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twantrd 09-13-2006 02:55 AM

Remove string in sed
 
Hi,

I have a log file and I want to remove a string for parsing purposes. My log file looks like this

Code:

2006-09-12 19:53:27 1GNKsR-0001yZ-00 <= root@blah.com U=root P=local S=344
I want to remove the username, U=root. However, the username can be anything else as well such as Sandy, Mike, Joe, etc. Therefore, I want to remove U=* but NOT the rest. The result should be

Code:

2006-09-12 19:53:27 1GNKsR-0001yZ-00 <= root@blah.com P=local S=344
My sed syntax is
Code:

cat /tmp/log | sed '/U=.*/,/^$/d'
So, I'm trying to match everything after U= and stop at a blank line but it's not working right. Can someone shed some light? Thanks!

-twantrd

druuna 09-13-2006 03:02 AM

Hi,

This should work:

sed 's/ U=.* P/ P/' <infile>

It assumes that there's always a P= entry after U=<user>.

Hope this helps.

spirit receiver 09-13-2006 04:07 AM

... and if you want to stop at space characters instead, you can use
Code:

sed 's/ U=[^[:space:]]*//'

makyo 09-13-2006 09:26 AM

Hi, twantrd.
Quote:

Originally Posted by twantrd
Can someone shed some light?

You received 2 good specific answers for the problem.

One of the principles I try to get across to students in my classes is that regular expressions are by design greedy. They will match the longest possible string. So if you need to match fewer characters, you need to supply a constraint of some kind. As you saw, that took the form of additional text that followed the .* part of the pattern.

That being said, however, it is easy to forget details like that when we're busy with a million other things ... cheers, makyo (26)

twantrd 09-13-2006 01:15 PM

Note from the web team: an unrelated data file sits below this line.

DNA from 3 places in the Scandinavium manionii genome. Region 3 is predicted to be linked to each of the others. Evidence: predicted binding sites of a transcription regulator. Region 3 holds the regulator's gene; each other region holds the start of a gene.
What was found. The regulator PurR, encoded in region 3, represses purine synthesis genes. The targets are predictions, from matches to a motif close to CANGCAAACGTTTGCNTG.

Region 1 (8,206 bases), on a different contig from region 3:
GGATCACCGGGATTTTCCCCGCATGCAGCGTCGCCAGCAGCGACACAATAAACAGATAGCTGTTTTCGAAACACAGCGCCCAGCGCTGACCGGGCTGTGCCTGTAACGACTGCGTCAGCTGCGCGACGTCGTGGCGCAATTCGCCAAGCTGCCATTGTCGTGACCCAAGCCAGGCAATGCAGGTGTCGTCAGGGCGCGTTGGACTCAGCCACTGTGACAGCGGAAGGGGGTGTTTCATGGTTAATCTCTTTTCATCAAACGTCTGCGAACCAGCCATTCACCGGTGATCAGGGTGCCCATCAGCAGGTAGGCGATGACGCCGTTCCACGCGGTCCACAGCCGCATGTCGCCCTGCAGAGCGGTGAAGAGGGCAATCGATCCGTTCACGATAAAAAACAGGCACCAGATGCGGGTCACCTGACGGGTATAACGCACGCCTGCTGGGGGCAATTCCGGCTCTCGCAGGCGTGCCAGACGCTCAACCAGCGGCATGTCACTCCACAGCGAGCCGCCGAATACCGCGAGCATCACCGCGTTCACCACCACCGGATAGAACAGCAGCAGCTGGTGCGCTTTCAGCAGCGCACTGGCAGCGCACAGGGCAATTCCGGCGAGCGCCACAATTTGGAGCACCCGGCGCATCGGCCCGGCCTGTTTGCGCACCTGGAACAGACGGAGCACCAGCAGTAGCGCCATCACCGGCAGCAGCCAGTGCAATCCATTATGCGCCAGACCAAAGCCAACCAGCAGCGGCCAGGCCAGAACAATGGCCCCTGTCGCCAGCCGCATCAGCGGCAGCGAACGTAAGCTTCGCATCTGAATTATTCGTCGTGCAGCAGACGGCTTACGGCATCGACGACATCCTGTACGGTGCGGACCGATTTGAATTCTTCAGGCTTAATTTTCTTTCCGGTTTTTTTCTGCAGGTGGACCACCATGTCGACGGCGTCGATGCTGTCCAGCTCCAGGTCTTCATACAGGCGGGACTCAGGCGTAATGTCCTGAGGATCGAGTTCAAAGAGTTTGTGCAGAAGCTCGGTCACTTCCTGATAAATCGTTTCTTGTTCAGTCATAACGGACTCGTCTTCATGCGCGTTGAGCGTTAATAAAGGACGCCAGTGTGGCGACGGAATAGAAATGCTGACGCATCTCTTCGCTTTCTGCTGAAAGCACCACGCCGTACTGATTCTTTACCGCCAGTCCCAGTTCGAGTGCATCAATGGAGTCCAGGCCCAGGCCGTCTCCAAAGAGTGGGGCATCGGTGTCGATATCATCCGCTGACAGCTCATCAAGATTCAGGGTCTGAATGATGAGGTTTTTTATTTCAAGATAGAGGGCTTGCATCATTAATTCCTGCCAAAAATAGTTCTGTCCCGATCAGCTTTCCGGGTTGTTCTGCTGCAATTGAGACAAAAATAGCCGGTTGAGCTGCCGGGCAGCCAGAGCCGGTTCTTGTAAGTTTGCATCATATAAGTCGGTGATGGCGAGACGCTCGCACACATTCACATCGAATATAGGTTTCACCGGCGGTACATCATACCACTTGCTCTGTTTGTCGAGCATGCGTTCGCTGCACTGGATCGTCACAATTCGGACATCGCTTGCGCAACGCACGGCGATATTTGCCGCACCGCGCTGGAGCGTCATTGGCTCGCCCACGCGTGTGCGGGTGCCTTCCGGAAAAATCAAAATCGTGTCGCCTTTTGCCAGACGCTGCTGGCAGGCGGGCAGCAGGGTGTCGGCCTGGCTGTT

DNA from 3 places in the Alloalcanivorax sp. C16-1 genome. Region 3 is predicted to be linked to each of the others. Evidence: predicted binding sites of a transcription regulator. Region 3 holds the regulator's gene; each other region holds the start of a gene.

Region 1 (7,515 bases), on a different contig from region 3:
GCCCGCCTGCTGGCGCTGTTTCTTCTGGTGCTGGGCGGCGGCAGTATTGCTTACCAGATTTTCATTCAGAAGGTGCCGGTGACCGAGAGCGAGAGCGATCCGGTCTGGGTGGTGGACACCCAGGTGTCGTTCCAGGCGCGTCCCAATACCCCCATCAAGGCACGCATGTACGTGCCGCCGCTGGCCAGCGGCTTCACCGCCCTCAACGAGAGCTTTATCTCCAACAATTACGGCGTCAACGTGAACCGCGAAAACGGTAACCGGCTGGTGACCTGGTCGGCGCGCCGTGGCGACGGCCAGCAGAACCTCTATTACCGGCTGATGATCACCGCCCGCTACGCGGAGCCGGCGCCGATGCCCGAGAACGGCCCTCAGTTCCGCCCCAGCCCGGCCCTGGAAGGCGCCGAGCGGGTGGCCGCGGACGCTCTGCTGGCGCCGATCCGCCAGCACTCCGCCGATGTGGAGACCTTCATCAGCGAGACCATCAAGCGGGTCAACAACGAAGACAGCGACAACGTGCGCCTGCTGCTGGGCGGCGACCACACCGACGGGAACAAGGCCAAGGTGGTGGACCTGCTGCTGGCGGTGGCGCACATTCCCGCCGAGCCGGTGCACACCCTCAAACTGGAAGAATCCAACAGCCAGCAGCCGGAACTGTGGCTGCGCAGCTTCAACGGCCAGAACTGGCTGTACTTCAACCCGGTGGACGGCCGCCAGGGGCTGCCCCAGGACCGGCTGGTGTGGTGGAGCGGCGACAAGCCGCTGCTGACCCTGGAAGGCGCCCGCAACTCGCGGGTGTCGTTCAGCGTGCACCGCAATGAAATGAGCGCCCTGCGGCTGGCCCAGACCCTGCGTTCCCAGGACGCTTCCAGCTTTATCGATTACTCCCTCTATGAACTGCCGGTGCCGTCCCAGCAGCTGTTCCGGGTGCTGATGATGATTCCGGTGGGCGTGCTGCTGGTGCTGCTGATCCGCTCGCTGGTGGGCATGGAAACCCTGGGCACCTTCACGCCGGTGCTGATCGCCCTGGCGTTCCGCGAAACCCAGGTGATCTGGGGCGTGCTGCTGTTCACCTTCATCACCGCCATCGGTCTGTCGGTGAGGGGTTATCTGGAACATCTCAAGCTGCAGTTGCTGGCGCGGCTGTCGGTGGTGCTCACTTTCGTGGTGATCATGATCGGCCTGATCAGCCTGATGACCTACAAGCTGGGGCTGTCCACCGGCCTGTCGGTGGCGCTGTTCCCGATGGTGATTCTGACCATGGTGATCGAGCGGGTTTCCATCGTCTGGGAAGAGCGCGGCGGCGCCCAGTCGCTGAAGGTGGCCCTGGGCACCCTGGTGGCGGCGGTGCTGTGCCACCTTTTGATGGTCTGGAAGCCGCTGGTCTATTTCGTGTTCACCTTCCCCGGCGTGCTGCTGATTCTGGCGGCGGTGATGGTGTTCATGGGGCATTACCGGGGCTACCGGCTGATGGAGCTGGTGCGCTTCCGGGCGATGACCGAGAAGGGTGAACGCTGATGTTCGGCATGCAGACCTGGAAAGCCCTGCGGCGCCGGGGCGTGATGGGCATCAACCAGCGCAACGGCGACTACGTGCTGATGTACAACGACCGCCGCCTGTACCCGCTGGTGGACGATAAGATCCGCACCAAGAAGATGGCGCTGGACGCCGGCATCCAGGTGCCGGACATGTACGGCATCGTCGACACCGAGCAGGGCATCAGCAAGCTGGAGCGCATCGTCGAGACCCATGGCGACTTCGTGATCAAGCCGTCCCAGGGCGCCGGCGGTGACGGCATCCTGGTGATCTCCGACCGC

Thanks everyone!

Druuna, I understand your syntax. Makes sense. Thanks!

Spirit receiver, can you explain how yours works? I understand that [[:space:]] means an actual space but what does [^[:space:]]* mean? I thought [^ ]* will match everything EXCEPT a space. So, wouldn't the syntax be like this:

sed 's/ U=*[^[:space:]]//' - Match everything after U= but do not match space.

Obviously, this doesn't work as I've just tried it. Thanks.

-twantrd

druuna 09-13-2006 01:30 PM

Hi,

Strange it doesn't work (it does at my end).

About the [^[:space:]]* construct: This will allow anything except (the ^) whitespace.

And yes, you could also write: [^ ]*. But if there's a tab between root and P= instead of a 'real' space, [^ ]* will be greedy and the P= part will also be targeted (wherever the first 'real' space is found).

Hope this clears things up a bit.

soggycornflake 09-13-2006 01:34 PM

Quote:

Originally Posted by twantrd
Thanks everyone!

Druuna, I understand your syntax. Makes sense. Thanks!

Spirit receiver, can you explain how yours works? I understand that [[:space:]] means an actual space but what does [^[:space:]]* mean? I thought [^ ]* will match everything EXCEPT a space. So, wouldn't the syntax be like this:

sed 's/ U=*[^[:space:]]//' - Match everything after U= but do not match space.

Obviously, this doesn't work as I've just tried it. Thanks.

-twantrd

I think you're confusing the shell meta-character * with the regex repetition operator *.

spirit receiver's pattern '...[^[:space:]]*...' says

[ match a character class (matches 1 character)
^ not (i.e. a character that doesn't match one of the following)
[:space:] match a space character
] closing outer bracket
* repeated zero or more times.

i.e. match any sequence of characters (including nothing) that do not contain a space (or newline/cr/etc).

Whereas your string '...U=*[^[:space:]]...' matches U followed by any number of = characters, followed by any character except a space.

Bear in mind that in regular expressions, * doesn't match anything on its own (nor does ?, + etc), these are repetition operators which apply to the preceding pattern.

twantrd 09-13-2006 03:28 PM

Ahh ok that makes sense. Thanks for the clarification!

-twantrd


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